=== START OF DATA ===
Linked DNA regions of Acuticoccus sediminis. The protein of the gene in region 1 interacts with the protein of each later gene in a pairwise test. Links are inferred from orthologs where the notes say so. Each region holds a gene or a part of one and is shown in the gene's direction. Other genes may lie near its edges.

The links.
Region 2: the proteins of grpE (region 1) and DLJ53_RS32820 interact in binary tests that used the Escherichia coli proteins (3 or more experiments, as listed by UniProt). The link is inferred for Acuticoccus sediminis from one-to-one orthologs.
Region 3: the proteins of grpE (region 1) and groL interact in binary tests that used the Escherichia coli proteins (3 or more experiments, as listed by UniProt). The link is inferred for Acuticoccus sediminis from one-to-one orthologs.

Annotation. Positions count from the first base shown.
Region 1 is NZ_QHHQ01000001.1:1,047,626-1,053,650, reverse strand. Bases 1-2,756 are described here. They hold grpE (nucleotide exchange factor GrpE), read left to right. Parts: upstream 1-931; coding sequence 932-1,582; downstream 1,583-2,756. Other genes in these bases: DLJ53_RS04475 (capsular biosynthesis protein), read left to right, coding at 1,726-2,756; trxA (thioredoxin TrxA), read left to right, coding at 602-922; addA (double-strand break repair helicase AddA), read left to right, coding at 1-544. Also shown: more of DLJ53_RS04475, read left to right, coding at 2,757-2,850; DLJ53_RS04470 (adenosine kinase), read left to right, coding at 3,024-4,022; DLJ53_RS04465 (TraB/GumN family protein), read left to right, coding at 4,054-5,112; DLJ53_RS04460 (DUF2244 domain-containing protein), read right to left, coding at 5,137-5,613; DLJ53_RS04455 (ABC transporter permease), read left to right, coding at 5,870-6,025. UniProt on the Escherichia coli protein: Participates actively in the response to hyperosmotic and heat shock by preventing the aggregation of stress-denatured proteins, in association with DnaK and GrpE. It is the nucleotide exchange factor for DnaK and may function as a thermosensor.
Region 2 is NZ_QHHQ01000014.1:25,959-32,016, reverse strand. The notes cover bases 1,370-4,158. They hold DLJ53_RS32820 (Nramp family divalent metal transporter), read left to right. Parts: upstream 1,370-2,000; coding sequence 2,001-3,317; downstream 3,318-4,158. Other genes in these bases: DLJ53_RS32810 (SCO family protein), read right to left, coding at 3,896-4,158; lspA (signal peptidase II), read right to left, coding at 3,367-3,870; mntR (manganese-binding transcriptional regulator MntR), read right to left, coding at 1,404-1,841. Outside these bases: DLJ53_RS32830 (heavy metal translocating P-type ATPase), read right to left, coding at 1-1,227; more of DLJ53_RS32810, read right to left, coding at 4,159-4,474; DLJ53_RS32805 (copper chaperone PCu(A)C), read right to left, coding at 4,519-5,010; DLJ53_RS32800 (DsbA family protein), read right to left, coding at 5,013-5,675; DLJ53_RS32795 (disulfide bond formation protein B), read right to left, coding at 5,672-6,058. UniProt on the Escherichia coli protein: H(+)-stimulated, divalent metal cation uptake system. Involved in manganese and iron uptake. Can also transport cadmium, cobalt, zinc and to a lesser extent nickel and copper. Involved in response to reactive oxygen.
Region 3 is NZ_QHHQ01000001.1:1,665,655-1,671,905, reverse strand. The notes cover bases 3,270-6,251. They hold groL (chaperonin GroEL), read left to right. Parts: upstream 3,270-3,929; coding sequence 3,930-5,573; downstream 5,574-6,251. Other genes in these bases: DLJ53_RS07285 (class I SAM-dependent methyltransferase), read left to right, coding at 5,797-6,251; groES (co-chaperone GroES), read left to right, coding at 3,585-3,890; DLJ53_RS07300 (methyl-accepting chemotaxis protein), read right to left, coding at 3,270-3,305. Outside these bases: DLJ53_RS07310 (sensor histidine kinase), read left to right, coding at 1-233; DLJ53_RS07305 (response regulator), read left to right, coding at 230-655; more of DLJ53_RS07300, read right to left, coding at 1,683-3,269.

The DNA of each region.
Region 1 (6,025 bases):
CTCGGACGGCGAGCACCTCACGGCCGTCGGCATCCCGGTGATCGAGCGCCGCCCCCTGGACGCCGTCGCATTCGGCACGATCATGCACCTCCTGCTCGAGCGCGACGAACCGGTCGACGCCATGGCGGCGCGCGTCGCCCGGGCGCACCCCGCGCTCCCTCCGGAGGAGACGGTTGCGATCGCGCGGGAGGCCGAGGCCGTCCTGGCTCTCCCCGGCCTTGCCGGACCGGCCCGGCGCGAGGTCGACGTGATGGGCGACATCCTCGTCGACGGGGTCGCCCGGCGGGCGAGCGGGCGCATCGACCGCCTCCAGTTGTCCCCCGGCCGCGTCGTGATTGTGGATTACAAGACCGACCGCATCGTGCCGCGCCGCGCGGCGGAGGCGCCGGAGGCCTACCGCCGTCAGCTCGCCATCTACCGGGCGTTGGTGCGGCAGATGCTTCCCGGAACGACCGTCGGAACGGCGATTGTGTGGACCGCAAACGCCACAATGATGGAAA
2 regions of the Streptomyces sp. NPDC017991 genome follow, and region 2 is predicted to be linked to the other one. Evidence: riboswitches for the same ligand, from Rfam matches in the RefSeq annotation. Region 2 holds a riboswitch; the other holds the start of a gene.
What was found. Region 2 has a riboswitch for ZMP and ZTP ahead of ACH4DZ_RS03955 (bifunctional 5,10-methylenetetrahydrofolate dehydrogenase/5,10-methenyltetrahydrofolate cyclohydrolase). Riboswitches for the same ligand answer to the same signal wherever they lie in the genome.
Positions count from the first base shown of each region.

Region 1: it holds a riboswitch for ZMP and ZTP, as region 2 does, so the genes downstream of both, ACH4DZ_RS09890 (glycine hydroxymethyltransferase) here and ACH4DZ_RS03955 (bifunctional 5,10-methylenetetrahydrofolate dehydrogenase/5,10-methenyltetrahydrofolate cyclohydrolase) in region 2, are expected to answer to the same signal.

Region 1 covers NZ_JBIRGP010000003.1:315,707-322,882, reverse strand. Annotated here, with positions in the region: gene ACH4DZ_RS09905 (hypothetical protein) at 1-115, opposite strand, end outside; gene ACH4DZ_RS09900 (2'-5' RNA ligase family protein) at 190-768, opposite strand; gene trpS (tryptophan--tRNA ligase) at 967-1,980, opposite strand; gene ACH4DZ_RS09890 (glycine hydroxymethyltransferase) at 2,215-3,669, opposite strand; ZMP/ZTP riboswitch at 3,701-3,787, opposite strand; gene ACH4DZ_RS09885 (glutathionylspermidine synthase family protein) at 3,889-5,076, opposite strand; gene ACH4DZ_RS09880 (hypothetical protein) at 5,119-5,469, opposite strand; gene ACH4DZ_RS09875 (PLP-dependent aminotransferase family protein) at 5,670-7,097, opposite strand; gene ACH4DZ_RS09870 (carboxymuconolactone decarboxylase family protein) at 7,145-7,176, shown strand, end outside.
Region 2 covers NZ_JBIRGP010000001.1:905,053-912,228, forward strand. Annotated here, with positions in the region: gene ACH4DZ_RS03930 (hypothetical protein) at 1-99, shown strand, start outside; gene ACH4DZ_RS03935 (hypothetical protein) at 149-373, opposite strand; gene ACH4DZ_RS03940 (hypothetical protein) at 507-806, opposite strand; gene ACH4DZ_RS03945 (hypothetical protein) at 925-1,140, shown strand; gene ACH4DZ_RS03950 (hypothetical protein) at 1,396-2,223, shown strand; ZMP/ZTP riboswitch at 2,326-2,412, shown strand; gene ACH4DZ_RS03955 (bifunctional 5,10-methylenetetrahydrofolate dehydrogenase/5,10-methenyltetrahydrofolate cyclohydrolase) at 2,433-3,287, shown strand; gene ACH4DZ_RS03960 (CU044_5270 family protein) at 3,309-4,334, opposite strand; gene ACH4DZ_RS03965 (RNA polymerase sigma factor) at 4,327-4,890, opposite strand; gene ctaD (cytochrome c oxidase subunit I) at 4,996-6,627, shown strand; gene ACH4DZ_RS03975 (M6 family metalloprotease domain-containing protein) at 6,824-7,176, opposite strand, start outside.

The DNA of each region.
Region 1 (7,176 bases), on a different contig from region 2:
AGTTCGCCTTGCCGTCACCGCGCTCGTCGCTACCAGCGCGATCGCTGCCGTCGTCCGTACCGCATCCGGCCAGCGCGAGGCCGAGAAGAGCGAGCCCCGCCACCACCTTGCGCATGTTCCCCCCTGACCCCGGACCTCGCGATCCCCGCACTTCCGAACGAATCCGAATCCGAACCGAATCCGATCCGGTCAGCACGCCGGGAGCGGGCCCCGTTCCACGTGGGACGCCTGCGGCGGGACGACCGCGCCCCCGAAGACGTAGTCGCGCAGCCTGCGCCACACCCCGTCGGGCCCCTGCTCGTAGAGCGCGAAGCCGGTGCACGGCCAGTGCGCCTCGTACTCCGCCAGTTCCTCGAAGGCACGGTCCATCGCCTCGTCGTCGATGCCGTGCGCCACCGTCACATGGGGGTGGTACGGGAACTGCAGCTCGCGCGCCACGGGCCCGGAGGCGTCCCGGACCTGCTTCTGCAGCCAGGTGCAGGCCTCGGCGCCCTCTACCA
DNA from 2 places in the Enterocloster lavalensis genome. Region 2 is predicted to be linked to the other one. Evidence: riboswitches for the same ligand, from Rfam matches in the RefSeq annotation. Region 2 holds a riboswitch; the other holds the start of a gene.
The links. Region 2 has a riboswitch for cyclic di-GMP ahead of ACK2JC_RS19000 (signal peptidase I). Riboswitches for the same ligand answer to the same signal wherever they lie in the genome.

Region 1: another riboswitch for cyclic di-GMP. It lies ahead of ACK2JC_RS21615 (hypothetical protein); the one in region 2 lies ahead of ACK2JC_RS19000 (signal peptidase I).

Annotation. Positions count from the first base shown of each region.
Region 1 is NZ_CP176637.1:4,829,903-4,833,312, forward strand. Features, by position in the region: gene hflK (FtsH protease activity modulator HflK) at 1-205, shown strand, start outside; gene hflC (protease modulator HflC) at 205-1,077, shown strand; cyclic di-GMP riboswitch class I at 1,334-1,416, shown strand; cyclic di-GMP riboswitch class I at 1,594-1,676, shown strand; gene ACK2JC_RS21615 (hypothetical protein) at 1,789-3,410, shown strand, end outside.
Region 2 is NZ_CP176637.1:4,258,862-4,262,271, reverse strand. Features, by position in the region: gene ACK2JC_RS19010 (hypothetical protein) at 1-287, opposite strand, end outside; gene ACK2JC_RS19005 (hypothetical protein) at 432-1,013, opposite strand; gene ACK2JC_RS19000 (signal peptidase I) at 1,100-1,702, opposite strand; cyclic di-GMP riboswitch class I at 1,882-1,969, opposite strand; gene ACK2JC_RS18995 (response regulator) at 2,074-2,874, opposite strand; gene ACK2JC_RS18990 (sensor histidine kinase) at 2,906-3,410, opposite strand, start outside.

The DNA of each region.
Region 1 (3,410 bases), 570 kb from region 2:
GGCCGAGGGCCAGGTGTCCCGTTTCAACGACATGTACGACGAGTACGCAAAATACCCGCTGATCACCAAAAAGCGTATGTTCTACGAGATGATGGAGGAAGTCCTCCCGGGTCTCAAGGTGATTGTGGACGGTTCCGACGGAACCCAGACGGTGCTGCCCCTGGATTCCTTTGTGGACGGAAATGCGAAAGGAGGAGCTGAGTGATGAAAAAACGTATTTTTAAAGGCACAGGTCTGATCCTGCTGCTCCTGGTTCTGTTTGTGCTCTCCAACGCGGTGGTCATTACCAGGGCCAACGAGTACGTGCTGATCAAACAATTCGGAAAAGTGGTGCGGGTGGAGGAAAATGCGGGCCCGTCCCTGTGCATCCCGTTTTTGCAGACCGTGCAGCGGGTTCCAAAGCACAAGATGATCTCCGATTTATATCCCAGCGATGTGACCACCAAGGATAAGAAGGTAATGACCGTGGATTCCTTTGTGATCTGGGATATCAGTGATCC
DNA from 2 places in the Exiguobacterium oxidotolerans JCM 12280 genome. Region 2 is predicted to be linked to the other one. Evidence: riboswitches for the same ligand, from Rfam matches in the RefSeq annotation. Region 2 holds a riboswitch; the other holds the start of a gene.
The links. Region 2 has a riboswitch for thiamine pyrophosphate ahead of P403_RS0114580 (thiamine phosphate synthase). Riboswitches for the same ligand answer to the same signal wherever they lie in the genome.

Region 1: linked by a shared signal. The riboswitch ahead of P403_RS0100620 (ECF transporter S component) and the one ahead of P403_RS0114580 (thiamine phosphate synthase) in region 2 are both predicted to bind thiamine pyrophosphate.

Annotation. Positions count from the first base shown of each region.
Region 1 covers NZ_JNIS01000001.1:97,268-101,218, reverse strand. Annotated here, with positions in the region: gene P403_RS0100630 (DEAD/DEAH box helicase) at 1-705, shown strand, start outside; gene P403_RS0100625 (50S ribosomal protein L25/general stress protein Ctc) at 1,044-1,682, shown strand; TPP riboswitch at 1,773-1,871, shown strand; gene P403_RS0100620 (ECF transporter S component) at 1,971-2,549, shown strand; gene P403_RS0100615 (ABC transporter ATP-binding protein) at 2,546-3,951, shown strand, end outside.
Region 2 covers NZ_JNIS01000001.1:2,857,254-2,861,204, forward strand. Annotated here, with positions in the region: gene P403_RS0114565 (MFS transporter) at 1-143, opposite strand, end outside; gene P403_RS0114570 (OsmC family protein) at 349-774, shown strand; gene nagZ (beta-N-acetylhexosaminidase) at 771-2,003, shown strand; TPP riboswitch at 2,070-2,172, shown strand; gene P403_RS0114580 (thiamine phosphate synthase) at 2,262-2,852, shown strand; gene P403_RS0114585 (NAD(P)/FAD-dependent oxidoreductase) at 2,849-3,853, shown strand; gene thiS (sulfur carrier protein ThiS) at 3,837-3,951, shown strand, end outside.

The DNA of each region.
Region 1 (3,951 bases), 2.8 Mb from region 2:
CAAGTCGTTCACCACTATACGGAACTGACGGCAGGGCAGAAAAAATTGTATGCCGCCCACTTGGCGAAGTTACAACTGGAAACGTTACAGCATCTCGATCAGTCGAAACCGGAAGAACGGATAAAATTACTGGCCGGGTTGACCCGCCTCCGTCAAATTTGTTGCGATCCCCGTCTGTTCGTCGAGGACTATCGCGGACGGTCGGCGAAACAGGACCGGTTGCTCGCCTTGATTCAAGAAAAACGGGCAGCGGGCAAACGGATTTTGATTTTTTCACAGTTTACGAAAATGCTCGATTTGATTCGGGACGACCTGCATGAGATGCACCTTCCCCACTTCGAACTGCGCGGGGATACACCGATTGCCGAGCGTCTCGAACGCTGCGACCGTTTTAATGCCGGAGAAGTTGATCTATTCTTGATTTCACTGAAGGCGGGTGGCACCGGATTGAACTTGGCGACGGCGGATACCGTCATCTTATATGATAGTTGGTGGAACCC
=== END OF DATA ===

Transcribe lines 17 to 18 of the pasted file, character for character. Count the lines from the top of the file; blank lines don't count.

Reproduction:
Region 2 covers NZ_JBIRGP010000001.1:905,053-912,228, forward strand. Annotated here, with positions in the region: gene ACH4DZ_RS03930 (hypothetical protein) at 1-99, shown strand, start outside; gene ACH4DZ_RS03935 (hypothetical protein) at 149-373, opposite strand; gene ACH4DZ_RS03940 (hypothetical protein) at 507-806, opposite strand; gene ACH4DZ_RS03945 (hypothetical protein) at 925-1,140, shown strand; gene ACH4DZ_RS03950 (hypothetical protein) at 1,396-2,223, shown strand; ZMP/ZTP riboswitch at 2,326-2,412, shown strand; gene ACH4DZ_RS03955 (bifunctional 5,10-methylenetetrahydrofolate dehydrogenase/5,10-methenyltetrahydrofolate cyclohydrolase) at 2,433-3,287, shown strand; gene ACH4DZ_RS03960 (CU044_5270 family protein) at 3,309-4,334, opposite strand; gene ACH4DZ_RS03965 (RNA polymerase sigma factor) at 4,327-4,890, opposite strand; gene ctaD (cytochrome c oxidase subunit I) at 4,996-6,627, shown strand; gene ACH4DZ_RS03975 (M6 family metalloprotease domain-containing protein) at 6,824-7,176, opposite strand, start outside.

The DNA of each region.